Thursday, February 2, 2012

Chasing the Sun with a Soccer Ball

   Before you begin to read this entry, please open a second tab on your browser, head over to YouTube, and type in LP – Into the Wild.  It’s a song, the photo you’ll see is a very stunning woman with super curly hair/fro thing.  That is the theme song of my day today, and, I hope, the song to the rest of my days here in East Africa.
   I could take my time to tell you about my first time working breakfast cook-crew this morning, and how I rocked those pancakes (without Bisquick, but from scratch!)
   I could tell you about the fresh fruit we get every single morning here.
   But I’ll have time for that later.  For today, let me share two stories.  One is silly, and my friends will giggle when they read it.  The other is moving, and lovely, and quite striking in its simple splendor.
   Today in class we learned some tracking techniques for animals.  One informative source from animals is their – say it with me now – dung. Poop. Number 2. We were informed that a place designated by animals as their poop-palace is called a maiden… Yes (Hannah, Miranda, Mom and Dad, John and friends), our hometown shares the name of an animal’s crap-trap.  I could not make this stuff up, and you may or may not tell whomever you wish.
   Oh good ‘ole little Maiden, you just can’t get a break, can you?  (To John, how does it feel to know you play for the poop-camp blue devils?)
   Tonight we took our cameras, donned our now dirt-caked tennis shoes, and made a short trip to the “soccer” field to play some ball.  The children were waiting, smiling with happiness, reclining leisurely in the grasses.  It was tennis shoes against bare-feet.  Adults against watoto.  Us and them.  Feet beat the earth solidly, and laughter was the sound of the afternoon.  In soccer – in playing games – there is community, solidarity, and an equality perseverant above any language or culture barriers.  A smile is a kicheko is a smile; ultimately universal in happiness.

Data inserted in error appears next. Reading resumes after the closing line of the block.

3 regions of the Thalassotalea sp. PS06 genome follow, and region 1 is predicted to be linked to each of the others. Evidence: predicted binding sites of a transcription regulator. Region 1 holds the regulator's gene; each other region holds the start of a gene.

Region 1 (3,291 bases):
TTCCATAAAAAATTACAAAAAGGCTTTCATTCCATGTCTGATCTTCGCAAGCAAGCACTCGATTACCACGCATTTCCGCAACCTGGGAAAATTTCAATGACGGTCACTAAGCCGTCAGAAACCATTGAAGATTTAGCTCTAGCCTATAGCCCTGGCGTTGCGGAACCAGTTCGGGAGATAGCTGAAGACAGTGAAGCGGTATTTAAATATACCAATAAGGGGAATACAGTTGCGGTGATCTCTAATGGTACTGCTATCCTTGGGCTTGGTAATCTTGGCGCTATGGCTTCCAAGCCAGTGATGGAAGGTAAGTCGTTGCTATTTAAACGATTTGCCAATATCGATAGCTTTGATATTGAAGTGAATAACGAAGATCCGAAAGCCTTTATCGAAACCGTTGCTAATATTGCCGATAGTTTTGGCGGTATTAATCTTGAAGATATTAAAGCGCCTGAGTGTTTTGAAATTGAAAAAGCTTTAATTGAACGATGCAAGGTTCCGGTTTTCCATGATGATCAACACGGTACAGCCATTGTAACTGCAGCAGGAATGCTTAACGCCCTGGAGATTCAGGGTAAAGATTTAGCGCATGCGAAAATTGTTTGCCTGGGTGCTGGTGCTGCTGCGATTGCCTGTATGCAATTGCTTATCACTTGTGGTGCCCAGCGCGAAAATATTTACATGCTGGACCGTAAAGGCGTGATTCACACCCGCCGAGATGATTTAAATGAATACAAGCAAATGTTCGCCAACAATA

The last of the evening was spent observing the sunset, my first in Tanzania that I could watch the sun set fully behind the mountains of Arusha.  The land was golden, the clouds bursting with fiery hues of red and yellow.  The sun our target, the cameras our weapon, and our minds in paradise as we watched the sun fall below the horizon.  Children smiled for pictures, and silhouettes were popularly photographed.  We were happy, and we were all watching the sun set.  It was a shared moment we had today, one that everyone could partake and appreciate.  A sunset is beautiful, and all the more so knowing that I was standing in the foreign lands that many have termed God’s Country.  The beginning of man.  I’m not so sure it’s where it all started, or that Africa was the birthplace of man… but I do know that it has been the start of an amazing, life-altering experience.  One I hope to share with everyone.  
(All photos are mine mine mine.)

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